The swearing-in of the President-elect shall be held in public before the Chief Justice or, in the absence of the Chief Justice, the Deputy Chief Justice.
Before the country gets to this big moment, the process starts with creating a committee that ensures everything runs smoothly. It is called the Assumption of the Office of President Committee.
According to the Assumption of the Office of President Act of 2012, the sitting president forms this body to oversee the handover of power from himself.
On July 6, Uhuru Kenyatta acted in accordance with the act, naming the individuals that would be put to task.
The list includes Joseph Kinyua, Dr. Fred Matiangi, Karanja Kibicho, Hillary Mutyambai, Gen. Robert Kibochi, National Intelligence Service (NIS) director Philip Kameru, Anne Amadi, Kinuthia Mbugua, AG Kihara Kariuki, PS Jerome Ochieng, PS Julius Muia, PS Macharia Kamau, PS Julius Korir, PS Joe Okudo, and Solicitor General Ken Ogeto.
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The act notes that the committee of 20 is ad hoc or temporary, which must constitute the attorney general, several key cabinet and principal secretaries, and other state officials.
The functions and powers of the committee include:Facilitating the handing over the process by the outgoing President to the President-elect. Organising for the security of the President-elect. Co-ordinating the briefings of the President-elect by the relevant public officers, among others.
During previous elections, we have witnessed the president-elect take his oath in public, in the presence of the chief justice and various guests.
The ceremonial sword
In 2013, when President Uhuru took to his first term as the commander in chief of the armed forces, then Chief Justice Willy Mutunga oversaw some of the crucial moments of the change of guard.
"In accordance with section 14 of the assumption of the office of the president act, upon signing the certificate of inauguration, the outgoing president shall hand over the following instruments of power and authority. A sword, and the constitution, "Mutunga said at the time.
"I, therefore, invite His excellency Uhuru Kenyatta and His excellency the honourable Mwai Kibaki who will be assisted by the chief of the Kenya Defence Forces, General Julius Karangi to the inauguration arena."
Over a hundred thousand Kenyans in attendance at the Kasarani Stadium cheered as they made their way to the podium- the mood was gleeful and the events critical.
"Anakabidhiwa sasa upanga, hiyo ishara ya kwamba amekua amiri jeshi mkuu wa majeshi yote ya ulinzi ya Kenya," the emcee said amidst more acclamation.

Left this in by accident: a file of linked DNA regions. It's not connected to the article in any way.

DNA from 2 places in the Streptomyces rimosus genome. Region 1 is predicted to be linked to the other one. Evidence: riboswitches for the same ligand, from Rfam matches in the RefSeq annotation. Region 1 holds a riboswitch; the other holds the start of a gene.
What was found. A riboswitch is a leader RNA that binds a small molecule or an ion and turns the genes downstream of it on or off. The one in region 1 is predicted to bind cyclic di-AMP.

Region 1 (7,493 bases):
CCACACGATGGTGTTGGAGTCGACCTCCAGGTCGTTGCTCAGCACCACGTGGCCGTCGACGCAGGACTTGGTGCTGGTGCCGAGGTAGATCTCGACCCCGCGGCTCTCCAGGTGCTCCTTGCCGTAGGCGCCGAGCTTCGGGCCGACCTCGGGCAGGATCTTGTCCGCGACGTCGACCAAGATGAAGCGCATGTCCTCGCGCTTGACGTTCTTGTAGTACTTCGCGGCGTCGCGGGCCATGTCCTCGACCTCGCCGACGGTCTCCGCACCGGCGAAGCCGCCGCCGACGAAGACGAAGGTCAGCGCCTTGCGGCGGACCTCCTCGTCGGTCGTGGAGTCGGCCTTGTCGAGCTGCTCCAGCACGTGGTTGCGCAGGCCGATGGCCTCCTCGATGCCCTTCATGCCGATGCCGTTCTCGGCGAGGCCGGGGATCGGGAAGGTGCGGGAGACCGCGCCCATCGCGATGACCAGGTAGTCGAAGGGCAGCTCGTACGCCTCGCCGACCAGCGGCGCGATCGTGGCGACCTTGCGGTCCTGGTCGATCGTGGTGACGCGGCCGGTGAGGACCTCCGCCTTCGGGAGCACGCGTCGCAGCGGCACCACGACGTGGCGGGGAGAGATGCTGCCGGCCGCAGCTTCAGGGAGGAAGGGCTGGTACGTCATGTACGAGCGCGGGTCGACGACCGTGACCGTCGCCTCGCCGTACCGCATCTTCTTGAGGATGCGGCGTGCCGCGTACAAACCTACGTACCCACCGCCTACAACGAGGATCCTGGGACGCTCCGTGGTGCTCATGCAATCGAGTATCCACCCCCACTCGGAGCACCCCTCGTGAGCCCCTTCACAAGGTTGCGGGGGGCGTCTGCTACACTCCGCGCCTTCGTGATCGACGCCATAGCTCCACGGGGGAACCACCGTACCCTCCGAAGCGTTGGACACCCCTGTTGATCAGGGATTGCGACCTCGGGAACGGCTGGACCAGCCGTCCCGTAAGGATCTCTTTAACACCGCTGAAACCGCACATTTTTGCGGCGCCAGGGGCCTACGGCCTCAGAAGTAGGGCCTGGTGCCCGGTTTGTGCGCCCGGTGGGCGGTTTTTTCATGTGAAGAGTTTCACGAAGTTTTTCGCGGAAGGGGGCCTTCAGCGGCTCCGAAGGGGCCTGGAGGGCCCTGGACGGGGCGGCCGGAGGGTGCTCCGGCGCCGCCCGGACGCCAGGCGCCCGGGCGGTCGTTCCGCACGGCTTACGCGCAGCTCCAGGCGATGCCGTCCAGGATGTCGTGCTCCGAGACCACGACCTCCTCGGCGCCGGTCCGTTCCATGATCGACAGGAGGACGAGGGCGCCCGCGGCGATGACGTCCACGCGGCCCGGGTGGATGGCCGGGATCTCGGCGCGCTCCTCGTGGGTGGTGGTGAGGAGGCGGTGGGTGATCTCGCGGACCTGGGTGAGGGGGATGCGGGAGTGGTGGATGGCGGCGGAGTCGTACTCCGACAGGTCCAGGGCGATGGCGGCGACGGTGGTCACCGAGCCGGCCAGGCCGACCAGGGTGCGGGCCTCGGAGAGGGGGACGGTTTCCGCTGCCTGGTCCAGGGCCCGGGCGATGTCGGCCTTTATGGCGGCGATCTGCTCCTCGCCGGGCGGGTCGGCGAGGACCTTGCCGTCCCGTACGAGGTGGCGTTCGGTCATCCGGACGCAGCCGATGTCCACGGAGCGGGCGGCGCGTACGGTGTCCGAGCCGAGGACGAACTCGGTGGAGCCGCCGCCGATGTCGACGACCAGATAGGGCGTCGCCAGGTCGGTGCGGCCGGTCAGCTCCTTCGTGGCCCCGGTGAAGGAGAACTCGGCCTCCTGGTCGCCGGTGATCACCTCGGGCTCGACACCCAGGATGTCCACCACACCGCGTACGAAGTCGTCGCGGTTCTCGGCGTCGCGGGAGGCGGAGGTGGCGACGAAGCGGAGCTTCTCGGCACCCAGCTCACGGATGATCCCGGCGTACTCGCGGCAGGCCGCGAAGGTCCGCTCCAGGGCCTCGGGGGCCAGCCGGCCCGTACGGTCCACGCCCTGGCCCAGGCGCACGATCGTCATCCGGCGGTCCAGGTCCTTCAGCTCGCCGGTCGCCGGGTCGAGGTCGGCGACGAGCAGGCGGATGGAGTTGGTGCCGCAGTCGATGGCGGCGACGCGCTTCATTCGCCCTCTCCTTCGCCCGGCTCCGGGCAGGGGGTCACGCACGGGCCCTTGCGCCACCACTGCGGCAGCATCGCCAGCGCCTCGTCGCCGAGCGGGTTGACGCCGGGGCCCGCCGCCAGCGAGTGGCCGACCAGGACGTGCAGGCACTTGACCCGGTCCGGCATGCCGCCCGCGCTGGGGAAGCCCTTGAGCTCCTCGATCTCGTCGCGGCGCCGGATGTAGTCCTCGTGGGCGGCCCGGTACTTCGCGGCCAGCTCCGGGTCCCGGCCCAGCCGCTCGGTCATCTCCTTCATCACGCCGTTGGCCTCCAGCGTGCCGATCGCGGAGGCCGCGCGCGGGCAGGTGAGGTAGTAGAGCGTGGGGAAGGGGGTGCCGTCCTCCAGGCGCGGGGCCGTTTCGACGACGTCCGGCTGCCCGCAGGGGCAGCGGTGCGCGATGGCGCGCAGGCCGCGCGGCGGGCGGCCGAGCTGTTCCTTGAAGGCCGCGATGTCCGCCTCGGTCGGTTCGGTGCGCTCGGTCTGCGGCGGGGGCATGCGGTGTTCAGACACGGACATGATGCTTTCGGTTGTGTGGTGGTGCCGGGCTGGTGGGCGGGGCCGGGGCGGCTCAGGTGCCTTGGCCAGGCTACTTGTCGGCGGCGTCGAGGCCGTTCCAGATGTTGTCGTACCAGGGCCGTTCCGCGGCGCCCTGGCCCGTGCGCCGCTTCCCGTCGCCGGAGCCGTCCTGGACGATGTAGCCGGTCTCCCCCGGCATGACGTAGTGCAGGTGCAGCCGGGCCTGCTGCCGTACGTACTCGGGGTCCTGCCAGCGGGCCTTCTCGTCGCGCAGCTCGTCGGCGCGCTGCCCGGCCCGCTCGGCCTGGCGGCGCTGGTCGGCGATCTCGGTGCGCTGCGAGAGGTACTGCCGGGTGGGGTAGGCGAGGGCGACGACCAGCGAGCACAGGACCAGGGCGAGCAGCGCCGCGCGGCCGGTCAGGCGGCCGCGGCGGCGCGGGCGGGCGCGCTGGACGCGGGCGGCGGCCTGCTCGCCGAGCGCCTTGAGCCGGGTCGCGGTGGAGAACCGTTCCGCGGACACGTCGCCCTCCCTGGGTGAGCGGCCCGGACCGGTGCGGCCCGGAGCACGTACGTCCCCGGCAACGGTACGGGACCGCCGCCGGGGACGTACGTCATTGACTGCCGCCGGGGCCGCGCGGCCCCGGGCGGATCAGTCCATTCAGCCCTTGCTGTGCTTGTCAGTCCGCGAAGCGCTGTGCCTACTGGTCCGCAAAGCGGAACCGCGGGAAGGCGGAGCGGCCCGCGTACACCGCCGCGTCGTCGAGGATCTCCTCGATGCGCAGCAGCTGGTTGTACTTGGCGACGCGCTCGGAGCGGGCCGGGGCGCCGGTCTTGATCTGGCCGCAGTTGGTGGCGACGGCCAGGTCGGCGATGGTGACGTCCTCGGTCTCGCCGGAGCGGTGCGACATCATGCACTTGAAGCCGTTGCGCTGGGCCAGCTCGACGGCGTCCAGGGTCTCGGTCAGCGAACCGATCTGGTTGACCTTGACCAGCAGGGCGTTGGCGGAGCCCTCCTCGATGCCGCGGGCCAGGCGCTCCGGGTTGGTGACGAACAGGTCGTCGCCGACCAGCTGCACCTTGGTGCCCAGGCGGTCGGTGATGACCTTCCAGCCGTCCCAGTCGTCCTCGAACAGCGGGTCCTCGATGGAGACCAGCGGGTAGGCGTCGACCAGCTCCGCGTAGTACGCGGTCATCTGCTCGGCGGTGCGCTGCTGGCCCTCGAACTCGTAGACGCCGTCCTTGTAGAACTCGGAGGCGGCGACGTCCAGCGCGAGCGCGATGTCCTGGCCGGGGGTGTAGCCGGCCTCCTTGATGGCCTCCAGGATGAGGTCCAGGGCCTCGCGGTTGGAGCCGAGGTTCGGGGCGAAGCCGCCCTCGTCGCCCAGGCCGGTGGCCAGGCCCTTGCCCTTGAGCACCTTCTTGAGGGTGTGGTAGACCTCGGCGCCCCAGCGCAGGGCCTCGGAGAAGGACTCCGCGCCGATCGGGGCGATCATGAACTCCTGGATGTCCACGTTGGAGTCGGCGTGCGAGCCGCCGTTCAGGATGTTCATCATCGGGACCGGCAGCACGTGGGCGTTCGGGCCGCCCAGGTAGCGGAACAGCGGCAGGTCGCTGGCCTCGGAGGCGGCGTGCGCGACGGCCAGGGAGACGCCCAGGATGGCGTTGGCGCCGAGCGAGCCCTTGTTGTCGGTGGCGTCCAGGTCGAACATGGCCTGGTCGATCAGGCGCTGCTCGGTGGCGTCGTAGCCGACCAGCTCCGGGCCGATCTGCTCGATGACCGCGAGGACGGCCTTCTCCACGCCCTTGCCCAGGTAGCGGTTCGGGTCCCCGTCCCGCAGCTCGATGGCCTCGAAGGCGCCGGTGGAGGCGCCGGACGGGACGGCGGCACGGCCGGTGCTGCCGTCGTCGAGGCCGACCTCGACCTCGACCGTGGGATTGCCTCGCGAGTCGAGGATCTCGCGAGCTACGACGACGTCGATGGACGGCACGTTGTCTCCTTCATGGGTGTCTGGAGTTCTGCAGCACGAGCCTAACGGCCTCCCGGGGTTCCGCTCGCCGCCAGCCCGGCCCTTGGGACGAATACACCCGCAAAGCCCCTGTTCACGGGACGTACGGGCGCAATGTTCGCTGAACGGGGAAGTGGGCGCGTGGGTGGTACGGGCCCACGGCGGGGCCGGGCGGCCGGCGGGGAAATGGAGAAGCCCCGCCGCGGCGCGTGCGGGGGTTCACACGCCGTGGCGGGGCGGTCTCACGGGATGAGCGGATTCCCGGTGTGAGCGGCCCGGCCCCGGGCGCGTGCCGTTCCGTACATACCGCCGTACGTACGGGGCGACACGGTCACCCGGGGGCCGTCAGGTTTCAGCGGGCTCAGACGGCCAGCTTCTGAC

The ceremonial sword was first handed to Mzee Jomo Kenyatta over 50 years ago.
"The ceremonial sword and the 21-gun salute are symbols used for a long time to signify power and authority. The sword goes way back to the Japanese dynasty. We adopted the 21-gun-salute from the British," KDF information officer Col Cyrus Oguna told The Standard at the time.
The sword is made of stainless steel handle and a gold-coated blade and is traditionally kept at the office of the President in Harambee House, Nairobi.
"Amekabidhiwa pia nakala ya katiba ya Kenya," the emcee at Uhuru's 2013 inauguration continued.
The constitution of Kenya, or the supreme law of the land, is also a key symbolic item that changes hands during the inauguration process.
A copy is handed over to the new president by his predecessor.
After the key item was handed over, Uhuru was all smiles, and he and former president Mwai Kibaki shook hands firmly to mark the moment.
The newly inaugurated president and his then deputy William Ruto then took photos with the CJ and other officials, marking the end of that judicial process.
The president-elect William Ruto is expected to take two oaths on the D-day- one pledging allegiance to the constitution and the second is the solemn affirmation of due execution of the office of president.
The chief Registrar of the judiciary administers oaths. The current Chief Registrar is Anne Amadi.
The oath follows this script, according to the Kenya Law Reform Commission:
"I, ... , swear/solemnly affirm that I will truly and diligently serve the people and the Republic of Kenya in the office of the President/ Acting President of the Republic of Kenya; that I will diligently discharge my duties and perform my functions in the Office of President/Acting President of the Republic of Kenya; and I will do justice to all in accordance with this Constitution, as by law established, and the laws of Kenya, without fear, favour, affection or ill-will. (In the case of an oath–– So help me God.)"
The 21- gun salute
The origin of the 21-gun salute began hundreds of years ago, and ours was borrowed from the British. It is performed by the firing of cannons or artillery as a military honour.